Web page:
Energy suppliers reject new customers amid crisis in market | Energy bills


Sarah Greaves*, a single mother who has spent the last six months renovating a home near Stroud, was left facing a winter without proper heating because no energy supplier was prepared to take her on as a customer and install a meter.

Over the last few months the UK energy market has seized up. Spiralling wholesale gas prices have led to the demise of 21 energy suppliers – two failed this week – and about 2 million customers having to be switched to a new supplier appointed by the energy regulator, Ofgem.

For most of those affected, it has been a story of big price increases as they have found themselves switched to a price-capped tariff. However, a new problem has emerged that could affect anyone connecting a home to the grid for the first time: suppliers are refusing to take on new customers in case they end up making a loss.

Someone turns a thermostat
Twenty-one energy suppliers have gone bust as soaring wholesale gas prices hit the UK’s energy market. Photograph: Steve Parsons/PA

As part of the plan to modernise her home, Greaves asked builders to rip out the old, inefficient electric storage heaters and replace them with gas central heating. While the house is set to be connected to the mains at the beginning of December – with most of the building work finished about the same time – she says there is no prospect of having a working gas supply any time soon.

“To my horror, I’ve discovered that no suppliers or independent installers are installing gas meters at the moment,” she told Guardian Money. “They are all blaming the current situation in the market and refusing to take us on as a customer. My daughter and I are supposed to be moving in when the work’s finished but I have no idea how we are expected to heat the place this winter, if no company will supply us with gas.”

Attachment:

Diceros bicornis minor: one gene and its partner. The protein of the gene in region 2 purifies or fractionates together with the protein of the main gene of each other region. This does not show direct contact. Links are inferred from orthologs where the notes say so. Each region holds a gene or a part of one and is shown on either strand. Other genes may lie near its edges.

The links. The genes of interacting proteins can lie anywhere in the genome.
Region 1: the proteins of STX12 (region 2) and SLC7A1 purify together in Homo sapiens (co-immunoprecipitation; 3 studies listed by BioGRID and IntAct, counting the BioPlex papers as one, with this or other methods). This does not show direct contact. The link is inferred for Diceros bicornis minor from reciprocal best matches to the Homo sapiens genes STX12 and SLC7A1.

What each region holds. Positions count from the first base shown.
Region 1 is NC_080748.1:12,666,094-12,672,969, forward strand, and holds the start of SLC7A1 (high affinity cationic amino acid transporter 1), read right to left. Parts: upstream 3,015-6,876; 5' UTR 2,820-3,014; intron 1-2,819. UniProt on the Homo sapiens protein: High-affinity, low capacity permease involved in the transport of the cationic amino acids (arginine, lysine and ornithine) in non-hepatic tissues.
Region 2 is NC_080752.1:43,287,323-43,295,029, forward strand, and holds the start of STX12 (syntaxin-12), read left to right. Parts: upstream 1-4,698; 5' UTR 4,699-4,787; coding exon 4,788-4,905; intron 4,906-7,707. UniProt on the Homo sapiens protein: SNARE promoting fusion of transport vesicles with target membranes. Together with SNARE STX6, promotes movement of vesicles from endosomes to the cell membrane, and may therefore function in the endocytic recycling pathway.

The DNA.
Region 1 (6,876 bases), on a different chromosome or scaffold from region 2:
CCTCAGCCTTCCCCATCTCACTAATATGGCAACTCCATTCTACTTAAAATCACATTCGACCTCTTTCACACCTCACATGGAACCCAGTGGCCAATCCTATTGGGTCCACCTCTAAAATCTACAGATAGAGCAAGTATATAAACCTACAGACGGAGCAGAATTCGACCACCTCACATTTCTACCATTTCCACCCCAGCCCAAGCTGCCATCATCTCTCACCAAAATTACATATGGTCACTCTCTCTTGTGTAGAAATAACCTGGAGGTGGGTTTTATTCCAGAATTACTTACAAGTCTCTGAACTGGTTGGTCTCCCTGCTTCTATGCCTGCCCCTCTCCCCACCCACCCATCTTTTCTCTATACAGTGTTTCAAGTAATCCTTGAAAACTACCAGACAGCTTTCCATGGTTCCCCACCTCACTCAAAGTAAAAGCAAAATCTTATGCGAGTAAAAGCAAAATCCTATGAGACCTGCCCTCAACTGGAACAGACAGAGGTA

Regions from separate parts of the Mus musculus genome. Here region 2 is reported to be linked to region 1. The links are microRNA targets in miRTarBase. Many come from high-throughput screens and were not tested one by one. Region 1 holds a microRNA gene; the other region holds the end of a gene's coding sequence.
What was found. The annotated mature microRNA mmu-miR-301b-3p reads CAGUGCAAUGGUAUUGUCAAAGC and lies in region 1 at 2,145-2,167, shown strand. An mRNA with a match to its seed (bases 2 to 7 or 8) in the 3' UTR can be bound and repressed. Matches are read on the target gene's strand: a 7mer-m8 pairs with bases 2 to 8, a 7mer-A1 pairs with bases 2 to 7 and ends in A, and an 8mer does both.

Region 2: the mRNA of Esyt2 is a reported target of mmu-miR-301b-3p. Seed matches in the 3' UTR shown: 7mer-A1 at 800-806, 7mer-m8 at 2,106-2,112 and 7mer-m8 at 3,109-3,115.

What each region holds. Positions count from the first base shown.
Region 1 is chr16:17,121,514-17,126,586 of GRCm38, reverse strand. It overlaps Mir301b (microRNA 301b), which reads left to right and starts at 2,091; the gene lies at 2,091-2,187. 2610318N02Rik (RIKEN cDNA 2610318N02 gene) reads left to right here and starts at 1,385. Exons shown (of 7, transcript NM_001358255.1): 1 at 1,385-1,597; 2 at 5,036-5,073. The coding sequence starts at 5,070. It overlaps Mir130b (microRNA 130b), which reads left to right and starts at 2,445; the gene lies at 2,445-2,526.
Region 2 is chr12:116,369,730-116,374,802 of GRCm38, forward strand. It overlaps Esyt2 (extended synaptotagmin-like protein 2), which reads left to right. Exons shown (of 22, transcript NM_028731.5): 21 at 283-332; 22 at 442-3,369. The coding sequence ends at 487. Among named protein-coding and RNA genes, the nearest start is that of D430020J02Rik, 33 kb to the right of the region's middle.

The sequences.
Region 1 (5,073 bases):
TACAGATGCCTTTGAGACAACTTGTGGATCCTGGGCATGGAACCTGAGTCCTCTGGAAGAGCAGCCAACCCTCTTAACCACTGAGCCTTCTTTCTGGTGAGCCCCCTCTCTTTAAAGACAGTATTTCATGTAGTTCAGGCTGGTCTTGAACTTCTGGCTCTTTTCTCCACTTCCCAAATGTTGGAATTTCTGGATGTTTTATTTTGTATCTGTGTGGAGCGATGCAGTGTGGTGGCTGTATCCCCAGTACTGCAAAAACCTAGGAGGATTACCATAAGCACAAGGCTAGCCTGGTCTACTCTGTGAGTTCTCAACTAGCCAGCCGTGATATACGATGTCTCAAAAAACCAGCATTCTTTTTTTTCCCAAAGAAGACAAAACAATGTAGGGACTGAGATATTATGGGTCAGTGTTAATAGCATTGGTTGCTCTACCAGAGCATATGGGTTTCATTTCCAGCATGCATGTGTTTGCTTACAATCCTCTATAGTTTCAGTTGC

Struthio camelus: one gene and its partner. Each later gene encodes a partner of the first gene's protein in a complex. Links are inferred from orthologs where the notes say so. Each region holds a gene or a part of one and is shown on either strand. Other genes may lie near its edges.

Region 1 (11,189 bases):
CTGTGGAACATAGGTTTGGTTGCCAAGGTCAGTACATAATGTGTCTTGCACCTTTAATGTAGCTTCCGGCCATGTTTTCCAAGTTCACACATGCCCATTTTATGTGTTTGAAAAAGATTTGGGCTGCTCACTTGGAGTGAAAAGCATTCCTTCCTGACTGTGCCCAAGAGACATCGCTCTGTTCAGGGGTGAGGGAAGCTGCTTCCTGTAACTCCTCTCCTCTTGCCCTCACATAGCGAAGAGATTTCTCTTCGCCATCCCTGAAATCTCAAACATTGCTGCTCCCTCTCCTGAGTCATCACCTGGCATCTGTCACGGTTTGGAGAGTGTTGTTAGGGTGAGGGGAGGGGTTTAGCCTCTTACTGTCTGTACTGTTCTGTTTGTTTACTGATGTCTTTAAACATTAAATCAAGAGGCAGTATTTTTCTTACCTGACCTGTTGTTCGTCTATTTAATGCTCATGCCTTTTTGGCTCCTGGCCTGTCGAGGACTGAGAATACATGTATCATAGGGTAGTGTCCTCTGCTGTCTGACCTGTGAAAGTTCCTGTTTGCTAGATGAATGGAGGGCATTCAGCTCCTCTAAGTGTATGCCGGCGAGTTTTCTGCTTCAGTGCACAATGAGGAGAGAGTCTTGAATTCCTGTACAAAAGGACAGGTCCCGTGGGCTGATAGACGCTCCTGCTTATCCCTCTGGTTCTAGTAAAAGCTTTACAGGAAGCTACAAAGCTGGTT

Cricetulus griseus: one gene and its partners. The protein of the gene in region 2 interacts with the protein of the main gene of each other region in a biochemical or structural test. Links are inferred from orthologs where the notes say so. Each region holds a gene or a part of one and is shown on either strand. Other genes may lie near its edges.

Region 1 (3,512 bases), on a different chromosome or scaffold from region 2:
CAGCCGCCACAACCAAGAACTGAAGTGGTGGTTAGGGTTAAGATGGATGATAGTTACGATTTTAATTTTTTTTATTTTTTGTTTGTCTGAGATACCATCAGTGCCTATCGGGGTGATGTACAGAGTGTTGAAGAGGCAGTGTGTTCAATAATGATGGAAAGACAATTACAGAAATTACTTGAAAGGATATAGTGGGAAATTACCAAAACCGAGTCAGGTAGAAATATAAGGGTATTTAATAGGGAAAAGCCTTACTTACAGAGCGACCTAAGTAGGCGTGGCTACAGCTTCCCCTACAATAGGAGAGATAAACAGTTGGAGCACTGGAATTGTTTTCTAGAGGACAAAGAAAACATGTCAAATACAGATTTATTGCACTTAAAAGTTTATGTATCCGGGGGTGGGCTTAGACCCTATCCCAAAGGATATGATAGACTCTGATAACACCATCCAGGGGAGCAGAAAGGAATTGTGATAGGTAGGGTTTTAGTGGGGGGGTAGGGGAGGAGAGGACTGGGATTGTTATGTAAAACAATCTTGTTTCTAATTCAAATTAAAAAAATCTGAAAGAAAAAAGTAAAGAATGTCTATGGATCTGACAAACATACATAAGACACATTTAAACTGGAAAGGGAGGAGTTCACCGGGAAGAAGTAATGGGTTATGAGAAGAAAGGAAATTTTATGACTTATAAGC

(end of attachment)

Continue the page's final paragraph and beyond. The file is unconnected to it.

She says she first approached SSE, which already supplies the property’s electricity, but was told that it was not currently taking on new customers because of the “strain the fuel market is under”. Since then she has approached British Gas, Ecotricity, E.ON, EDF, Octopus and two smaller suppliers, which have all refused.

E.ON told her via Twitter that it had taken the difficult decision to “pause new connections due to the market conditions”.

Wales & West Utilities, the company responsible for connecting the property to the gas network, told her it could not intervene as only her supplier could install the meter.

“I can’t be the only person in this position – lots of people renovate old homes and put in modern heating – but there appears to be no solution,” she said. “We will have no hot water and are going to have to use portable electric heaters during the coldest time of the year. Surely there is some obligation on firms to connect customers who need heating?”

After Guardian Money’s intervention, SSE, which is now part of Ovo, told Greaves that it will now connect her home, and install the meter on 10 December. It is also reviewing why her request was not escalated to the correct team internally, and the messages she was sent.

An Ofgem spokesperson says suppliers are obliged to take on customers when requested: “We’ve been clear that suppliers must comply with licence conditions despite the challenging market situation.

“Suppliers must offer to supply a domestic household once approached by a customer, including where this necessitates the installation of a meter to enable supply. If supplier actions leave consumers at risk of going off supply, and where we have evidence that this is the case, we will take action.”

* Not her real name



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